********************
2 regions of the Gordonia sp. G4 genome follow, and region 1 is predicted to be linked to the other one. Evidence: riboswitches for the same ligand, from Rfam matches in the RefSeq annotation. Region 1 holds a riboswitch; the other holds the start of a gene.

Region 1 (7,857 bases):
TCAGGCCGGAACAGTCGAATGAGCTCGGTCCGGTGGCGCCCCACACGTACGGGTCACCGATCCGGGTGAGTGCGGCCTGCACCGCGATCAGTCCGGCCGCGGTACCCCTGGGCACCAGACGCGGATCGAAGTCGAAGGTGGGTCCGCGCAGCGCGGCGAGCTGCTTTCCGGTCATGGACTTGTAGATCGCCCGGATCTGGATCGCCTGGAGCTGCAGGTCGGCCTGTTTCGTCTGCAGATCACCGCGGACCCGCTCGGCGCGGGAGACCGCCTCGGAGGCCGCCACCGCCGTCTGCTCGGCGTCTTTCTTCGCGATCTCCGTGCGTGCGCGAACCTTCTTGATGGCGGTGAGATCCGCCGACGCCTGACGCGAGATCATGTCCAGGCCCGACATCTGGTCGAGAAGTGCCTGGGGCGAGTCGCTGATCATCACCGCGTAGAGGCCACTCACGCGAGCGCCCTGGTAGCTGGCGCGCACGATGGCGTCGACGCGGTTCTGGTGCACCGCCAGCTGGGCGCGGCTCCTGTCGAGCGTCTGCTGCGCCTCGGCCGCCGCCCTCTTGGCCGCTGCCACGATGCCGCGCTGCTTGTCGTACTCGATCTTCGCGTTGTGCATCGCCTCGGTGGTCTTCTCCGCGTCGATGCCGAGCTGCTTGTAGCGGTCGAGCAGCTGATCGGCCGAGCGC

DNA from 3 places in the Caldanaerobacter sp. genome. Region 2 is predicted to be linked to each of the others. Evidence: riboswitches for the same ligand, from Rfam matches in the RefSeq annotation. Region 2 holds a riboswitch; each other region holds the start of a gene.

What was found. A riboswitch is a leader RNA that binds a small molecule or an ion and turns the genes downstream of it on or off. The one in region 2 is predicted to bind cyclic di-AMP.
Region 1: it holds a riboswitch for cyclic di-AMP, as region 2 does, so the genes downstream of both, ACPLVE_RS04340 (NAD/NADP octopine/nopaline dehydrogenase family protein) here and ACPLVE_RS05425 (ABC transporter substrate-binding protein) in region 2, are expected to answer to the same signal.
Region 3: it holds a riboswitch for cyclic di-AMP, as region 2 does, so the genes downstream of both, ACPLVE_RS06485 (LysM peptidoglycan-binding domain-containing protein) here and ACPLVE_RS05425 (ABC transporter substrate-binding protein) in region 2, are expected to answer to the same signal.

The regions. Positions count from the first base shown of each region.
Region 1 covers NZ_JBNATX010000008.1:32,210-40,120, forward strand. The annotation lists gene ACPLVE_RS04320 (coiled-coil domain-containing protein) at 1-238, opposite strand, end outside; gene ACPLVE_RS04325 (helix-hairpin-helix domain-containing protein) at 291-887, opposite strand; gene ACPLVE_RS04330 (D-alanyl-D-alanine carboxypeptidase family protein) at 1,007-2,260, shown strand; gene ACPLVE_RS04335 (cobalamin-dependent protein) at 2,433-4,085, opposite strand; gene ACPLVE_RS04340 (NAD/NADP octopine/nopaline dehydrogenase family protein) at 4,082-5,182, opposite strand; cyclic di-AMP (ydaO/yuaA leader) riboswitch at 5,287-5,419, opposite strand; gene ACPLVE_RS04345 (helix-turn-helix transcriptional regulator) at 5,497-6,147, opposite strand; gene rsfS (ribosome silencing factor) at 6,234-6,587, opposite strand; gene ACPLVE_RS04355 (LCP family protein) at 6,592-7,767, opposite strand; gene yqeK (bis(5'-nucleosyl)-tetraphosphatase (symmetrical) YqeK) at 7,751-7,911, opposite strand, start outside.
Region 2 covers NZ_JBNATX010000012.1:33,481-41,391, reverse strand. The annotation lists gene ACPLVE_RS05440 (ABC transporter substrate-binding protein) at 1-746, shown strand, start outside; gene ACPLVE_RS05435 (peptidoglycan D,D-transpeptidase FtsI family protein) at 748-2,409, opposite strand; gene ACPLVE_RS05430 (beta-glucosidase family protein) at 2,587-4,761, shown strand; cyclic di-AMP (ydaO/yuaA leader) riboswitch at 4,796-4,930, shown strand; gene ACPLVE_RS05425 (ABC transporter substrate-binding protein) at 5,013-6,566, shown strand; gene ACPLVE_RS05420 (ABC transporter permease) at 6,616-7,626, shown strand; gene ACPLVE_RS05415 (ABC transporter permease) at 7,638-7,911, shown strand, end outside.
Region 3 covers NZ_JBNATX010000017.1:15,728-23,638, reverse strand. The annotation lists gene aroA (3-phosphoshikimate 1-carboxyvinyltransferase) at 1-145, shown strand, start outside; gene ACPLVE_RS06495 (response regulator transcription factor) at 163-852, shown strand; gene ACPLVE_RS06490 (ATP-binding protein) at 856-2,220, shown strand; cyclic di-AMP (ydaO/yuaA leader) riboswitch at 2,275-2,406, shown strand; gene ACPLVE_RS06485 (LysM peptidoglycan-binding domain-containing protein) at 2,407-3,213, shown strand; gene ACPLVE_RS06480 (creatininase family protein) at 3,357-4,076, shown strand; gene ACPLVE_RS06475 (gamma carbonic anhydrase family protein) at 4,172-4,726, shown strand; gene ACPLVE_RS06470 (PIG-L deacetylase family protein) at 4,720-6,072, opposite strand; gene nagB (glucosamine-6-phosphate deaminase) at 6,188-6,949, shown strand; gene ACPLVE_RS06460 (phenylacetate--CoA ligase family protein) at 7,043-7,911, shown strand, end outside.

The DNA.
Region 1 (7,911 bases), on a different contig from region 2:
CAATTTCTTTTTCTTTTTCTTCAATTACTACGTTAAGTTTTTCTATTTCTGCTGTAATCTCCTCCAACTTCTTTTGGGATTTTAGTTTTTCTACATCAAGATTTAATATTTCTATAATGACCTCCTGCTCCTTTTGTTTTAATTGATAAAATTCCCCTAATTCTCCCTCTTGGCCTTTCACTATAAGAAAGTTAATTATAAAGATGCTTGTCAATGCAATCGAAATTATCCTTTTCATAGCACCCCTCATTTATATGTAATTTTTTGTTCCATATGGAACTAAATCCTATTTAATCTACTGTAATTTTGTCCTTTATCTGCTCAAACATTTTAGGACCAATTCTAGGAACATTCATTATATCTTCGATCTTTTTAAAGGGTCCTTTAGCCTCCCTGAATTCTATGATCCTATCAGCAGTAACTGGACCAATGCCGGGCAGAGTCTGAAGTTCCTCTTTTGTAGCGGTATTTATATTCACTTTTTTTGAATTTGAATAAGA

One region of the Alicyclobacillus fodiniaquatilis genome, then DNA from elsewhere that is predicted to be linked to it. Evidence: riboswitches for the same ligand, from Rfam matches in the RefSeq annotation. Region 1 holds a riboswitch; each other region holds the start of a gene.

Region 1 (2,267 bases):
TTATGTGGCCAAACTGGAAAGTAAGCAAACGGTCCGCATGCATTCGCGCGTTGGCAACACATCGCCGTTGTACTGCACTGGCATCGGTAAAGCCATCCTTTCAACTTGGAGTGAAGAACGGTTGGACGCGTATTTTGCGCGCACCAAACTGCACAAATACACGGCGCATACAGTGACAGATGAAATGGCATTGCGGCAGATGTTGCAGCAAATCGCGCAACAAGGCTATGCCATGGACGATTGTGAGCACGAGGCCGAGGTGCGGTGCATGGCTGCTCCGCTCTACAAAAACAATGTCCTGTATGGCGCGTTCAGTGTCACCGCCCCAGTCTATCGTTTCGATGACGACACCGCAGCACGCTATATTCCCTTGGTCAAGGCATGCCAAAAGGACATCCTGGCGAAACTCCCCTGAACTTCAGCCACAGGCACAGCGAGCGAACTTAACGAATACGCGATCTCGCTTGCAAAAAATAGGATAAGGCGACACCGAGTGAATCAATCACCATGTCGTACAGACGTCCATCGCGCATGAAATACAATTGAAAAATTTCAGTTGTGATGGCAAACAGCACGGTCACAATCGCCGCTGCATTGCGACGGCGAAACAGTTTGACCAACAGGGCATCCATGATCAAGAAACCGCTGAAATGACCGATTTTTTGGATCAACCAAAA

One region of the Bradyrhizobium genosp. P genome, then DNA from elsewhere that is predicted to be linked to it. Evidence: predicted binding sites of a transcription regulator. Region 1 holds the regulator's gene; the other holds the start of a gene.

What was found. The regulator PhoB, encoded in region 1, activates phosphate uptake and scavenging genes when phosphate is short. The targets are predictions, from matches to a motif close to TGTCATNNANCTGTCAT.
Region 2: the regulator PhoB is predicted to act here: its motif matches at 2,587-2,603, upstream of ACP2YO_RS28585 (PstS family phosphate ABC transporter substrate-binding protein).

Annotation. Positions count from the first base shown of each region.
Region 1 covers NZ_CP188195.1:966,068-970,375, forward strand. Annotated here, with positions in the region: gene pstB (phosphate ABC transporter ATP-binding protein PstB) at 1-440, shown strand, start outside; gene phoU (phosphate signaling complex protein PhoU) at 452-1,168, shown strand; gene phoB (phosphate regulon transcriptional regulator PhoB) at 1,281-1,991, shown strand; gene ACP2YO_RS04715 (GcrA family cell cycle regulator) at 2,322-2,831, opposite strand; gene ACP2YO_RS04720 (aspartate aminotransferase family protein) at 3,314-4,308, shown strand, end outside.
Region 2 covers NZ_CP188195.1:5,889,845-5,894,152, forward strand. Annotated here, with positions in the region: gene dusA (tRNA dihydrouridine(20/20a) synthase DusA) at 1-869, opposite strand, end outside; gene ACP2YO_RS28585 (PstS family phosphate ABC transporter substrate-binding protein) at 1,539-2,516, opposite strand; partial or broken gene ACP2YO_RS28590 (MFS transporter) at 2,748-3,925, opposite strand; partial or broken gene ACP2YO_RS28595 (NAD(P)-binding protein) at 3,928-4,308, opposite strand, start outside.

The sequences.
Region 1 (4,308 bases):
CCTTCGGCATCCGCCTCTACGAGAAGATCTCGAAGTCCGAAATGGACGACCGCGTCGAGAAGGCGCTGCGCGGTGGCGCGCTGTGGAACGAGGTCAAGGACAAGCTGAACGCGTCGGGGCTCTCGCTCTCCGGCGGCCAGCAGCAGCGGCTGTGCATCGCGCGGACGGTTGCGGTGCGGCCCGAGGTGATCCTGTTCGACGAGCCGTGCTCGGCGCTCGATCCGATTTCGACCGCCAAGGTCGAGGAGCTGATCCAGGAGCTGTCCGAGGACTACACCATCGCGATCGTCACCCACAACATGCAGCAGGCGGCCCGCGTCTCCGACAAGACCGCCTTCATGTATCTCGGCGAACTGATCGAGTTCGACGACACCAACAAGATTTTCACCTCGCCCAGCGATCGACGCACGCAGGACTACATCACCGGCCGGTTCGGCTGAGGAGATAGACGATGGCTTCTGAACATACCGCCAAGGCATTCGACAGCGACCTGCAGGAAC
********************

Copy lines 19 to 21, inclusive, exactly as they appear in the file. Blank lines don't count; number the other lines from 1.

What was found. The regulator PhoB, encoded in region 1, activates phosphate uptake and scavenging genes when phosphate is short. The targets are predictions, from matches to a motif close to TGTCATNNANCTGTCAT.
Region 2: the regulator PhoB is predicted to act here: its motif matches at 2,587-2,603, upstream of ACP2YO_RS28585 (PstS family phosphate ABC transporter substrate-binding protein).

Annotation. Positions count from the first base shown of each region.